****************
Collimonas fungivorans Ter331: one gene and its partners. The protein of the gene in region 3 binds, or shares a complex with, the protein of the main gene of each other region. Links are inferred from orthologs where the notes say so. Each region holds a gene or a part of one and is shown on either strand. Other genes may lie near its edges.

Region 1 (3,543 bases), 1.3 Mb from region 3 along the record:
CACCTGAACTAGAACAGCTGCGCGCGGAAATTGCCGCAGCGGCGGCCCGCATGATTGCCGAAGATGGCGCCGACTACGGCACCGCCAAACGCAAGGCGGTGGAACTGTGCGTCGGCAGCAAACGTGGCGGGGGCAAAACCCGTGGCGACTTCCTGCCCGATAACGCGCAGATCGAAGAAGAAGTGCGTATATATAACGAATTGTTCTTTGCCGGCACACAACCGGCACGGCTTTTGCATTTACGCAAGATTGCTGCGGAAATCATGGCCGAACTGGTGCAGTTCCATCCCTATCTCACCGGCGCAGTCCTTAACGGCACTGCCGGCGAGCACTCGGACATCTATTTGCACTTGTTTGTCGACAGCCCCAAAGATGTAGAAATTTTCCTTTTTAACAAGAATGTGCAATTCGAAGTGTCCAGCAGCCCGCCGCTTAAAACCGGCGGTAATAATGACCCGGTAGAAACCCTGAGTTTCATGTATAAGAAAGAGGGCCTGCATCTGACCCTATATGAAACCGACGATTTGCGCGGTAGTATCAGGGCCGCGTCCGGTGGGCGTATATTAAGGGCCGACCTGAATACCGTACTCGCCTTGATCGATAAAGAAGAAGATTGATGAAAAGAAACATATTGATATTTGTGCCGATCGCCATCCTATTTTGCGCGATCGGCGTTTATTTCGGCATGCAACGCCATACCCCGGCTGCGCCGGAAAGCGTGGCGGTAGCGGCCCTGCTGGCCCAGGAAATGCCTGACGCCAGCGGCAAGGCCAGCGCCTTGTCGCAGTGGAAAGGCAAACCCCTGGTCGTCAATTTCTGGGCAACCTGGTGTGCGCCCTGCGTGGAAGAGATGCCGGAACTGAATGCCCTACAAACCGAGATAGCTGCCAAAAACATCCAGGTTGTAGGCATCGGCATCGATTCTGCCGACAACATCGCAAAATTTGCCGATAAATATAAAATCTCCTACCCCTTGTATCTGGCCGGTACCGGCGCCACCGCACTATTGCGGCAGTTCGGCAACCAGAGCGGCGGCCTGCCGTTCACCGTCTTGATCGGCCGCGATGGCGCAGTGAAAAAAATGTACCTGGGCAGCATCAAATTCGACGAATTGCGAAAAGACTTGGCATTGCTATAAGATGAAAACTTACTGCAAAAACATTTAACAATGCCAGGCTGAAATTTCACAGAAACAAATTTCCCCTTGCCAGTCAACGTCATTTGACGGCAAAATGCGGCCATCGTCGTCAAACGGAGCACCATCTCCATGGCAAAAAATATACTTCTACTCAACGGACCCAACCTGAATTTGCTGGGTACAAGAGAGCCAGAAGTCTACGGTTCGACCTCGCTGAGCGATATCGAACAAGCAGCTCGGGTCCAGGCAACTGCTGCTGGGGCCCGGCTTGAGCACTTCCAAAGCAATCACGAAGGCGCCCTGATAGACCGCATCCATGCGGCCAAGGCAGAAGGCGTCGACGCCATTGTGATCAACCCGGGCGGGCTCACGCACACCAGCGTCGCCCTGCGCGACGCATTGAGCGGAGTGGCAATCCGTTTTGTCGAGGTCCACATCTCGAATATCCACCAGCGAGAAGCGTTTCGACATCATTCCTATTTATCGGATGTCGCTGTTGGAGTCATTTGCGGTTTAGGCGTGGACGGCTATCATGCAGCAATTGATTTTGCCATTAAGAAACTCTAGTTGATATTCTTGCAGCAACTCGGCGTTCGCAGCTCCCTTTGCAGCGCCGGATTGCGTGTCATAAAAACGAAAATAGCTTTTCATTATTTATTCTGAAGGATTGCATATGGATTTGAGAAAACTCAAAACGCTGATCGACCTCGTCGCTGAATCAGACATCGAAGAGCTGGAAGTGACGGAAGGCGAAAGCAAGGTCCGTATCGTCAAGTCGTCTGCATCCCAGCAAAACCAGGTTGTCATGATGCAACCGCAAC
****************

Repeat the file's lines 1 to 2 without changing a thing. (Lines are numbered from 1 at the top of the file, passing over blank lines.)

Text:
Collimonas fungivorans Ter331: one gene and its partners. The protein of the gene in region 3 binds, or shares a complex with, the protein of the main gene of each other region. Links are inferred from orthologs where the notes say so. Each region holds a gene or a part of one and is shown on either strand. Other genes may lie near its edges.

Region 1 (3,543 bases), 1.3 Mb from region 3 along the record: